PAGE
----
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    Small plane with 2 on board strikes power tower in Maryland

    01:32
  • Manhunt underway for Connecticut man accused of brutally murdering 11-month-old daughter

    01:32
  • Baby, 3-year-old found stabbed to death in NYC apartment

    01:01
  • Watch: Off-duty New York fireman saves woman from burning car

    01:55
  • Atlanta shooting leaves at least 1 dead, 5 injured

    01:28
  • McDonald's employees deliver baby in store bathroom

    01:38
  • Family of Missouri death row inmate asks for clemency

    01:41
  • Coast Guard rescues cruise ship passenger from Gulf of Mexico

    01:28
  • Mexico seeking American extradition on charges in tourist death

    02:25
  • USA holds off England as Americans tune into World Cup

    03:04
  • Officials obtain arrest warrant in death of 25-year-old Shanquella Robinson

    03:27
  • The legendary Rockettes share their spectacular stories of sisterhood

    01:52
  • Fentanyl delivered illegally via Uber Connect

    02:39
  • Black Friday shoppers back in stores as Covid restrictions wind down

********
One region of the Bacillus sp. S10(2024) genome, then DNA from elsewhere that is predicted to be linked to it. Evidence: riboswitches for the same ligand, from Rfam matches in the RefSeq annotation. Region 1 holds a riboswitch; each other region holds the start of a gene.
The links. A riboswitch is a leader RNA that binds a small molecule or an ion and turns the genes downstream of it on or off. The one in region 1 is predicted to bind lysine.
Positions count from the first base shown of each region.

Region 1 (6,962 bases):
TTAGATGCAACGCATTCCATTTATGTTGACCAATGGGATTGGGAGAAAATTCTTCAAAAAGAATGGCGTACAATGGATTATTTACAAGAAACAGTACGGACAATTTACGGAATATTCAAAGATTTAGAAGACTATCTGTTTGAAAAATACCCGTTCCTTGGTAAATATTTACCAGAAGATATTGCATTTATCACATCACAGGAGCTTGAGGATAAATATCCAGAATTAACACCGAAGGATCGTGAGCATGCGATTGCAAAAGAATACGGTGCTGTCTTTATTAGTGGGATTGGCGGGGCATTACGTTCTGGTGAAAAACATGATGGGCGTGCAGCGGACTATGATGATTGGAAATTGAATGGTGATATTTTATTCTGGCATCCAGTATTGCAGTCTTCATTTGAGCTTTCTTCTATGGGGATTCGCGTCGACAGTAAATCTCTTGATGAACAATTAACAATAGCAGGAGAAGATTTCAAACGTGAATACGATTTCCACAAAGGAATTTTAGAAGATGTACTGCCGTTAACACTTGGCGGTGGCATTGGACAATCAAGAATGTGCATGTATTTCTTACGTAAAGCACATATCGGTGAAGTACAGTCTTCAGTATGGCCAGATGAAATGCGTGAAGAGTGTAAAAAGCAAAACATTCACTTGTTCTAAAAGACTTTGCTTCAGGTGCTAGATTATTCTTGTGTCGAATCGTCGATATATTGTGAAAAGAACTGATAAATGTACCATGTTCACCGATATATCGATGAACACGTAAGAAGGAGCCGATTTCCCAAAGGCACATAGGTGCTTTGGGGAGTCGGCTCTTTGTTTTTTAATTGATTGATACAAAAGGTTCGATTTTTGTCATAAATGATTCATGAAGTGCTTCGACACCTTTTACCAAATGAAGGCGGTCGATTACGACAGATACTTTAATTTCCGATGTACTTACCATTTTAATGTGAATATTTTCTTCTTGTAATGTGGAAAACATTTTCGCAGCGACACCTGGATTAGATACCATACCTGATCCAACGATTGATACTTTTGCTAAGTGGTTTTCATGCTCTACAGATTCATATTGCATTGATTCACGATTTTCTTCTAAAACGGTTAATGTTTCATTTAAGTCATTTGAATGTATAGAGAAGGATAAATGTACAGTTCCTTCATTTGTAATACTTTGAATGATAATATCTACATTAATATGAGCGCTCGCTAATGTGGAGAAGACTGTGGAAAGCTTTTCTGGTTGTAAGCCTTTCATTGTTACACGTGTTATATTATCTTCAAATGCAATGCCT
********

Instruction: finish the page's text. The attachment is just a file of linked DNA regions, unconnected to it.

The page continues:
01:55
  • Walmart shooter purchased handgun just hours before shooting, investigators reveal

    02:00
  • Around 166 million Black Friday shoppers expected amid inflation

    03:38
  • New York approves first licenses to sell legal marijuana

    03:11
  • Couple 'shocked' after mom gives birth on Maryland interstate

    01:51
  • Police bodycam video shows Illinois officers rescuing boy, woman from frozen pond

    00:51
  • How your Thanksgiving leftovers can help families in need

    03:21

Vulnerable workers losing earnings to wage theft as companies profit

03:52

A group of construction workers hired after the devastating floods in Iowa last year went unpaid, without food and in deplorable living conditions until executives came under fire. Wage theft victims are usually low wage workers, sometimes undocumented, who are often too intimidated to complain. Experts say some companies hide behind labor brokers, claiming they never promised the workers anything. The company says their labor broker was the problem in Iowa, and announced it’s expanding existing oversight programs after it was contacted by NBC News.